Principles - Chapter 3 Notes

Principles of Investing                                                                                    Chapter 3

Mutual Funds



What are Mutual Funds?

  -A collection of stocks and/or bonds and/or other investments,  pooled together to make a more diversified investment option.

·           -Managed by a fund manager.

     How are mutual funds different than owning stock?

·      -Professional Fund Managers take your money and invest in assorted stocks, bonds, and other investments

·      -Instead of buying stocks, you buy shares in a fund.

·      -You own a portion of the fund

·      -Mutual funds make money on dividends and interest





Buys shares




Pay dividends

Pay interest

Increase in price

Produce capital gains


Makes investments


Passes on dividend and interest value of shares increases



















- Price of mutual funds are determined by net asset value.  This is determined by net asset value, which is calculated at each

days end.

NAV = Total Value of a Funds Investment Portfolio – Liabilities

                         Number of Shares Outstanding


Advantages of Mutual Funds

·      - Diversification

·      - Professional fund management

·      - Managers track all components

·      - Convenience

·      - Easy to buy and sell

·      - Can purchase through a brokerage firm or directly

·      - Automatic reinvestment of dividends



Family of Funds

·      - Includes funds managed by the same company

·      - You can transfer from one fund to another based on your investment needs or goals


Categories of Mutual Funds

·      - Common Stock Funds

·      - Sector funds (stocks from one industrial sector

o   Gold funds, technology funds, healthcare funds

·      - International funds (stocks from other parts of the world)

·      - Aggressive Growth (small companies with high growth potential)

·      - Long-Term growth (better known steady-growth companies)

o   IBM, Disney

·      - Growth and income (a mixed portfolio of stocks and bonds)

·      - Balanced Funds (stocks and bonds)

·      - Municipal (tax exempt) bond funds

·      - Corporate Bond Funds

·      - Money Market Funds


Mutual Fund Costs


Expense Ratio

·      - Expressed as a percentage of assets deducted each fiscal year for fund expenses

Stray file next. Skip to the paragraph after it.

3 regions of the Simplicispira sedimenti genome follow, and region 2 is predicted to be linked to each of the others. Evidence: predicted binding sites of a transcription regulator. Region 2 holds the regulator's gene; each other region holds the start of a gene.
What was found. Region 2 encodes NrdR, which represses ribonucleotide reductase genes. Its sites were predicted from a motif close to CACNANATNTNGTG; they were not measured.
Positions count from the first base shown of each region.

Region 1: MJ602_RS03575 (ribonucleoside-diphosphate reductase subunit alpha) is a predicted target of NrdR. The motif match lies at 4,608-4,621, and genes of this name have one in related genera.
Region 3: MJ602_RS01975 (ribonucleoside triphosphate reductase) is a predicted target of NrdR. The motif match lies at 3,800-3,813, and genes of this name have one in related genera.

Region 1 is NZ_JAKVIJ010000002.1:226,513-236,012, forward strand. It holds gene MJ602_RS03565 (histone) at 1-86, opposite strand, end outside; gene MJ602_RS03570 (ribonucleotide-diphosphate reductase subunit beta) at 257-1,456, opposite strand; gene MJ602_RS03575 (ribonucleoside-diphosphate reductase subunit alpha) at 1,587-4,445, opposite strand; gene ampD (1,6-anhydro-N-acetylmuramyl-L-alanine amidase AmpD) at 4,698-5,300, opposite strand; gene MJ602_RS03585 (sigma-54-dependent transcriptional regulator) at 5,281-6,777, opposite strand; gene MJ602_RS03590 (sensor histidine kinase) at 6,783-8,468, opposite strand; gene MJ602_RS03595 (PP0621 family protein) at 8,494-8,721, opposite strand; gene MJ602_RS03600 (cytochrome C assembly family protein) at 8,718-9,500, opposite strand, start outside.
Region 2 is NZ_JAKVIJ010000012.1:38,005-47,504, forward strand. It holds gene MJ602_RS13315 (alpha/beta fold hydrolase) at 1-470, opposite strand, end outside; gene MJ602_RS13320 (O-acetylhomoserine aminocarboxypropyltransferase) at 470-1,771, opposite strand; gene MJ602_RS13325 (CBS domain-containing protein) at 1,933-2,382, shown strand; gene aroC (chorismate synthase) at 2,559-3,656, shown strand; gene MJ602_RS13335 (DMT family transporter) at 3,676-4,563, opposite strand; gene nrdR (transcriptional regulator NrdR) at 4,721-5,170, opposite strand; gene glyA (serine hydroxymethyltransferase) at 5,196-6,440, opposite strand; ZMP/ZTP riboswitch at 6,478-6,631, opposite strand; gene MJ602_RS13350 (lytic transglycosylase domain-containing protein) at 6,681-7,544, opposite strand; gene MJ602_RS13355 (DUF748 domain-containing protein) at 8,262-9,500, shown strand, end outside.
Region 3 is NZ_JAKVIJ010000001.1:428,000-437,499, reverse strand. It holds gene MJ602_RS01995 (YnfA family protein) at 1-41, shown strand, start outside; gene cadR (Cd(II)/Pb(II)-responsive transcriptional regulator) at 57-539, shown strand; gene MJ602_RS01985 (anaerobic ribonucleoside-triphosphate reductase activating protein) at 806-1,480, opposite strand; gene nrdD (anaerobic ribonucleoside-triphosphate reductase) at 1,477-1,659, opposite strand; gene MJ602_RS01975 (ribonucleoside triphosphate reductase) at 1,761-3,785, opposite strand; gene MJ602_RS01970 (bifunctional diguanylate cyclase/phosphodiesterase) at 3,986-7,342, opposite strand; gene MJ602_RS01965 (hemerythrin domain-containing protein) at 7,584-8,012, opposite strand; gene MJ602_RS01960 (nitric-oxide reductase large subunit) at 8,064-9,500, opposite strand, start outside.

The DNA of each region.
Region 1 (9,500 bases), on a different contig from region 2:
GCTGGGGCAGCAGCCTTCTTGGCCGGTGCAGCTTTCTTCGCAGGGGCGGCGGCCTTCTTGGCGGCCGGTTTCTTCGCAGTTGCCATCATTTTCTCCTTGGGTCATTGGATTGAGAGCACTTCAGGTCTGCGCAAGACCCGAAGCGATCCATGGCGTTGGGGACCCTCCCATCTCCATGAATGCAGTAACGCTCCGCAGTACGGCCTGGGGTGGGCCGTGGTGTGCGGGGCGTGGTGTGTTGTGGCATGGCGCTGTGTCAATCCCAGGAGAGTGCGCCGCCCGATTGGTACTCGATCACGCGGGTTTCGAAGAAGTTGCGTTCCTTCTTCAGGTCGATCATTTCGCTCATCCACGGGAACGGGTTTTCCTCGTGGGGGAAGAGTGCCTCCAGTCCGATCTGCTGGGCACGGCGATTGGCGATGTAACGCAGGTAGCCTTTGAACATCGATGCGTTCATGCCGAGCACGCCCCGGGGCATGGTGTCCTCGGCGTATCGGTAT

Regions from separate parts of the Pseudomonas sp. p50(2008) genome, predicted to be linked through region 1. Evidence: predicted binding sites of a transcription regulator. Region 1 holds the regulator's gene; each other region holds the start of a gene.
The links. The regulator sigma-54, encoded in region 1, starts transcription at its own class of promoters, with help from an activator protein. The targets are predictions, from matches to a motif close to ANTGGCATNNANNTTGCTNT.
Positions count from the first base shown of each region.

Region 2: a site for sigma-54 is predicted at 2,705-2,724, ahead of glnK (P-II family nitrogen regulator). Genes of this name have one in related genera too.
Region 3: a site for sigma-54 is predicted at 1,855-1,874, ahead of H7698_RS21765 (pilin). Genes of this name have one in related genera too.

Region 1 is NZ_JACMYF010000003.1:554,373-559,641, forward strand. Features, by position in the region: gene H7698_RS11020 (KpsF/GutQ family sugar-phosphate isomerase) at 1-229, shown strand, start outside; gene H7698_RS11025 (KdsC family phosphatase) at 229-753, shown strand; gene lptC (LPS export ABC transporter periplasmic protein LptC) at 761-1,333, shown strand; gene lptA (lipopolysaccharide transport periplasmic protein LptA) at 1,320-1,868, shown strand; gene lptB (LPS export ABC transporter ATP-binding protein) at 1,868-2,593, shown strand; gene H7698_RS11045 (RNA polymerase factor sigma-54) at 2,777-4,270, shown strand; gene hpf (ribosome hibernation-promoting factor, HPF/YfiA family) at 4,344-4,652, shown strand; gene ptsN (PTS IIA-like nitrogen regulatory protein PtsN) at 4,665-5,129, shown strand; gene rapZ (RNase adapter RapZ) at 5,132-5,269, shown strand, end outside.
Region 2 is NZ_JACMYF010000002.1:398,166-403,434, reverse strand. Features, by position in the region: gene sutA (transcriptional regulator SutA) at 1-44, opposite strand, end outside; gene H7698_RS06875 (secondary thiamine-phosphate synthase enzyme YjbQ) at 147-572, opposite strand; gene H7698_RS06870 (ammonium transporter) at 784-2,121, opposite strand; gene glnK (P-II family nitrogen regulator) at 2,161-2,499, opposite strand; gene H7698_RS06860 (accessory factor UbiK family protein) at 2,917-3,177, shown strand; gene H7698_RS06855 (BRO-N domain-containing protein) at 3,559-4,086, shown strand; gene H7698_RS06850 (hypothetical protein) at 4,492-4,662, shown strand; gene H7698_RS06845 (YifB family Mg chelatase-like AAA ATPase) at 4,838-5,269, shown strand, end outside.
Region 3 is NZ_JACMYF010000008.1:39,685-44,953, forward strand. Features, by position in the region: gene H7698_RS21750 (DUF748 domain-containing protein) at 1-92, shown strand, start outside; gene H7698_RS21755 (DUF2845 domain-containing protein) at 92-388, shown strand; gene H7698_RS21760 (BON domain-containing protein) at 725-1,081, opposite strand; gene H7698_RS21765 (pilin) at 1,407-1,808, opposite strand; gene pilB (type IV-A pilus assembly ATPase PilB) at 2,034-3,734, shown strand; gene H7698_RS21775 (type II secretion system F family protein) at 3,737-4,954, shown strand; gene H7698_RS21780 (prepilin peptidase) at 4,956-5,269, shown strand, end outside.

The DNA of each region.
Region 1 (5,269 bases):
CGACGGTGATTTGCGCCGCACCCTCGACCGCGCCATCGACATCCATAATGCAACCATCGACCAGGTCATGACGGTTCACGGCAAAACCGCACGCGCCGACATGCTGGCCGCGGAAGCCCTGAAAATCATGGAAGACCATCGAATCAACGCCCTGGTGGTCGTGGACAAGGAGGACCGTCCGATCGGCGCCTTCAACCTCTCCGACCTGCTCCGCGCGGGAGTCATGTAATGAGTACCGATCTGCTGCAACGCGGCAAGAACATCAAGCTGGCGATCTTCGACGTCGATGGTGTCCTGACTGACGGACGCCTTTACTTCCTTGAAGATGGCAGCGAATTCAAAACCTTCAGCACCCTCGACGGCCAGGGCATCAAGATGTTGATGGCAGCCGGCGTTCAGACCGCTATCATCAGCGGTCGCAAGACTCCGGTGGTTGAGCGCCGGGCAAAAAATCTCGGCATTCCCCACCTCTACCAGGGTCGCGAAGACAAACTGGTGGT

·      - Includes management fees, 12b-1 fees, administrative fees, operating costs

·      - 0.3% - 5%



Mutual Fund Loads

·      Front-End Load

o   Up-Front sales Charge (usually 5.75% or less)

o   Decreases with certain conditions

o   Reach a breakpoint (usually $25,000, $50,000, $75,000, or $100,000)

o   Reach a breakpoint between you and a family member

·      No-Load

o   Charge no sales fee

·      Back-End Load

o   Also called Contingent Deferred Sales Charge

o   Only charged when you sell the fund shares

o   Usually decreases from 5.75% to 0 over a period of 8 years




Where to find mutual fund information?

·      Newspaper

·      Morningstar

·      Internet

o   Yahoo! Finance, Individual Mutual Fund website

·      Financial Magazines

o   Forbes, Money Magazine


Important information to determine before purchasing a mutual fund.

·      What fund category does the fund fall into?

o   Common Stock Funds

o   Sector funds

o   International funds

o   Aggressive Growth

o   Long-Term growth

o   Growth and income

o   Balanced Funds (stocks and bonds)

o   Municipal (tax exempt) bond funds

o   Corporate Bond Funds

o   Money Market Fund

·      How does the fund compare to its peers?

·      How long has the fund manager been with the fund?

·      How much experience does the fund manager have?

·      What is the Morningstar rating?

·      What kind of returns does the fund experience?

o   Below Average, Average, Above Average

·      How risky is the fund?

o   Low Risk, Moderate, High Risk

·      What are the past returns?

·      Turnover Ratio

o   How often does the fund manager buy and sell stocks?

·      What does it cost to invest?

o   Load, Expense Ratio